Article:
Listening to the Children of the Missions

While visiting Saint John's School in Lilongwe, Malawi last December, there were many impressive things. One, of course, was the size of their classes; on average, a teacher had at least one hundred students in front of them. Another was the behavior of the students we saw as we toured the facilities. While one might assume this was because they were expecting visitors to walk in, we were told that the children knew in advance which classes we would stop by. This was an ordinary school day for most and their teachers had their full attention, without the use of fancy smartboards or computers.

Along with lessons on large sheets of paper, tacked to the wall, a blackboard and instruction chalked on it had their rapt attention.

Now, don't get me wrong, as students were released for recess outside, it was as raucous and rowdy as any playground can get! And when they saw our cameras? Well, what child doesn't love to ham it up for pictures? Between the five of us, we literally have thousands of photos!

It is the only local school. Five thousand children from thirteen surrounding villages attend Saint John's in two sessions. In a partnership between the government and the Church, the state pays the teachers' salaries, and the Church provides the facilities, the teaching materials, and uniforms.

Why spend the funds on uniforms? It's so students feel equal to the peers in other villages and schools. Every government school student in Malawi must wear a uniform. If their parents cannot afford one, (or the school fees, the textbooks, the pencils, etc.) their children are denied entrance. Students in Malawi look forward to wearing a uniform -- it shows others that they go to school and are getting an education. A school uniform is a great source of pride.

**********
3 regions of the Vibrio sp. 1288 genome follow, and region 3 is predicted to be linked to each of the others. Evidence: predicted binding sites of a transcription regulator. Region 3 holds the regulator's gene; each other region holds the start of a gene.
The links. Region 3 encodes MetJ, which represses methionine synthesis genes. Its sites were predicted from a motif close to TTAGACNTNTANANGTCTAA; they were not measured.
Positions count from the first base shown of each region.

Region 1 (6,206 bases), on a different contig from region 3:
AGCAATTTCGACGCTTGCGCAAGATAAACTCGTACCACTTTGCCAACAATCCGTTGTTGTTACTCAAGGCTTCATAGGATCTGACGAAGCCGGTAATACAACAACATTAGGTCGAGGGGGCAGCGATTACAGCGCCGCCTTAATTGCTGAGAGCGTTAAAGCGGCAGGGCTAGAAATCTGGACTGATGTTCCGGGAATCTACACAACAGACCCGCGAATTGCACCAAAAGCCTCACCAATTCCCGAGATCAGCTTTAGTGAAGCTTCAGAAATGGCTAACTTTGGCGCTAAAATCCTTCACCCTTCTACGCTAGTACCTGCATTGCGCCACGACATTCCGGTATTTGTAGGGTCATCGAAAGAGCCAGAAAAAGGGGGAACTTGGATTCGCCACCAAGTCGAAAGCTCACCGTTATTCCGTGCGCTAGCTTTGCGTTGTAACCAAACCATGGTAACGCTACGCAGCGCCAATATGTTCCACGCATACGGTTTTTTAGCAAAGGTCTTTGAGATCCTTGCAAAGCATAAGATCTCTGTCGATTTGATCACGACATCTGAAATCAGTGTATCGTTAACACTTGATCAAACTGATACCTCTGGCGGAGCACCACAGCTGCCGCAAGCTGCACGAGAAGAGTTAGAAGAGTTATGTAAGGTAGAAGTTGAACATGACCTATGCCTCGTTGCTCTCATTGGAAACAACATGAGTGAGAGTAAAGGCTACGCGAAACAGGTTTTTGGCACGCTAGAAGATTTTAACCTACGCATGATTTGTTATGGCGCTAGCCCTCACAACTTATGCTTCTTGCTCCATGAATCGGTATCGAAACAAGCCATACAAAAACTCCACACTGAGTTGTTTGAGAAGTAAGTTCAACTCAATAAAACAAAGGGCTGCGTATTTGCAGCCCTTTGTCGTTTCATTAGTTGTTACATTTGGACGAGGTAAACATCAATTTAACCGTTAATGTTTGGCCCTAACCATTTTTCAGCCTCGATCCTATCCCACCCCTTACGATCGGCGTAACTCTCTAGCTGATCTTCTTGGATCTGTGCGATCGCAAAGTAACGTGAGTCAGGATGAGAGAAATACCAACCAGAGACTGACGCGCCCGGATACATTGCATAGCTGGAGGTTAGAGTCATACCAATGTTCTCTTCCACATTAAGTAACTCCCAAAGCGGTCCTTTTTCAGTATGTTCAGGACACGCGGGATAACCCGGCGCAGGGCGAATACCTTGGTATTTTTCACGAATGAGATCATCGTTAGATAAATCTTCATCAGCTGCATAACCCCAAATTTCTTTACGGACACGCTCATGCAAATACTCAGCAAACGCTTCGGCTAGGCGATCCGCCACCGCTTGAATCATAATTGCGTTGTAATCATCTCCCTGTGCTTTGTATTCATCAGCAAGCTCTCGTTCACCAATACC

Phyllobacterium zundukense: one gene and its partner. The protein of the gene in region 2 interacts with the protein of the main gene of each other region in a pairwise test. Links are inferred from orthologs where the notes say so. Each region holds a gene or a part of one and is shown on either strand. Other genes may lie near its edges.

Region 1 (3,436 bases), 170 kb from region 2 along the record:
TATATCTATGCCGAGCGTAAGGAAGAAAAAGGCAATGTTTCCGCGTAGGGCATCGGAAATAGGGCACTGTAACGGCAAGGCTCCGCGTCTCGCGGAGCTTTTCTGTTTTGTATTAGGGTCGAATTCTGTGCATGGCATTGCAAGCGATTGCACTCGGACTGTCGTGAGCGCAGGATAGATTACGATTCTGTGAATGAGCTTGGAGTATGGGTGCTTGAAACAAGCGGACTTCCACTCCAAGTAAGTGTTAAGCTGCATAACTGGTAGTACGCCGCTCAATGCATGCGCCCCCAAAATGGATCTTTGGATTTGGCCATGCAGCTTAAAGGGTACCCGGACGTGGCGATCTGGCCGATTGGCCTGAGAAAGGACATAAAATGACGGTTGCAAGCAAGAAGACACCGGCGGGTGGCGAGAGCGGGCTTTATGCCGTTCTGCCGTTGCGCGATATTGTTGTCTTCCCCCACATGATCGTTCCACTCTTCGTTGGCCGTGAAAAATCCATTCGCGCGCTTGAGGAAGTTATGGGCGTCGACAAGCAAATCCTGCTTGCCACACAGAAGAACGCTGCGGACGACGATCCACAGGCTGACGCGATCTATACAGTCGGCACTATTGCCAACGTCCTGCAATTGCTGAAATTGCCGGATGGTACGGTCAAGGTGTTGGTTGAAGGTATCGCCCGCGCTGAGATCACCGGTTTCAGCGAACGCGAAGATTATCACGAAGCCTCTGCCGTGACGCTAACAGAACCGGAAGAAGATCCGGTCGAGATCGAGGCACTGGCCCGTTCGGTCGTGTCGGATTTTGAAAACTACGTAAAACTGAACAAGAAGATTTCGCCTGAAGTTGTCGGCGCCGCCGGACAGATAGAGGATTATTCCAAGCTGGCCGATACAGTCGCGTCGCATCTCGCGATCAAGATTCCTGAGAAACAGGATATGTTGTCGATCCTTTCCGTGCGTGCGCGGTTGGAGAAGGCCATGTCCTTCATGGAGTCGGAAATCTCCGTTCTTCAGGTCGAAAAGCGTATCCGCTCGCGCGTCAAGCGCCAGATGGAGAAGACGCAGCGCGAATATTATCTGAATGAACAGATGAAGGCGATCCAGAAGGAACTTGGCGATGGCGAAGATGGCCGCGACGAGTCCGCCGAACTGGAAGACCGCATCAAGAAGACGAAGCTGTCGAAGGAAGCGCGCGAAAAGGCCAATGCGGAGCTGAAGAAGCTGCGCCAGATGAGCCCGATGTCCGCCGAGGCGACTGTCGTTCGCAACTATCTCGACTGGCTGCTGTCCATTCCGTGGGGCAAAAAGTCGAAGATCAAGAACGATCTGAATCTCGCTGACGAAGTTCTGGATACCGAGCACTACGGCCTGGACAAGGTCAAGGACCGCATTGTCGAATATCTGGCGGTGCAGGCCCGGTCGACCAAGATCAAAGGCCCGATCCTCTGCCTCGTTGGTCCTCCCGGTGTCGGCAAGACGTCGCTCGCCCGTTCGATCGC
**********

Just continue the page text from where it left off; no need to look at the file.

Our Church, through the Missionary Childhood Association -- one of our four Pontifical Mission Societies -- is helping children get an education and helping them understand the intrinsic value of it. The little ones know not everyone is as blessed.

Two students really stood out -- Lawrence and Florence. They represented the student body to us as "Best Boy and Best Girl." Not only do they model great behavior to their peers but top grades as well. In their comments to us, we heard about leaky roofs and cracked walls that scare them in the rainy season -- they fear the walls collapsing. We heard about substandard housing for teachers, a lack of textbooks and exercise books.

They finished with a polite plea: "We'll be glad if these things could be put into people's consideration. Thank you for listening."

Show them you're listening. Give to the missions.

- Maureen Crowley Heil is Director of Programs and Development for the Pontifical Mission Societies, Boston.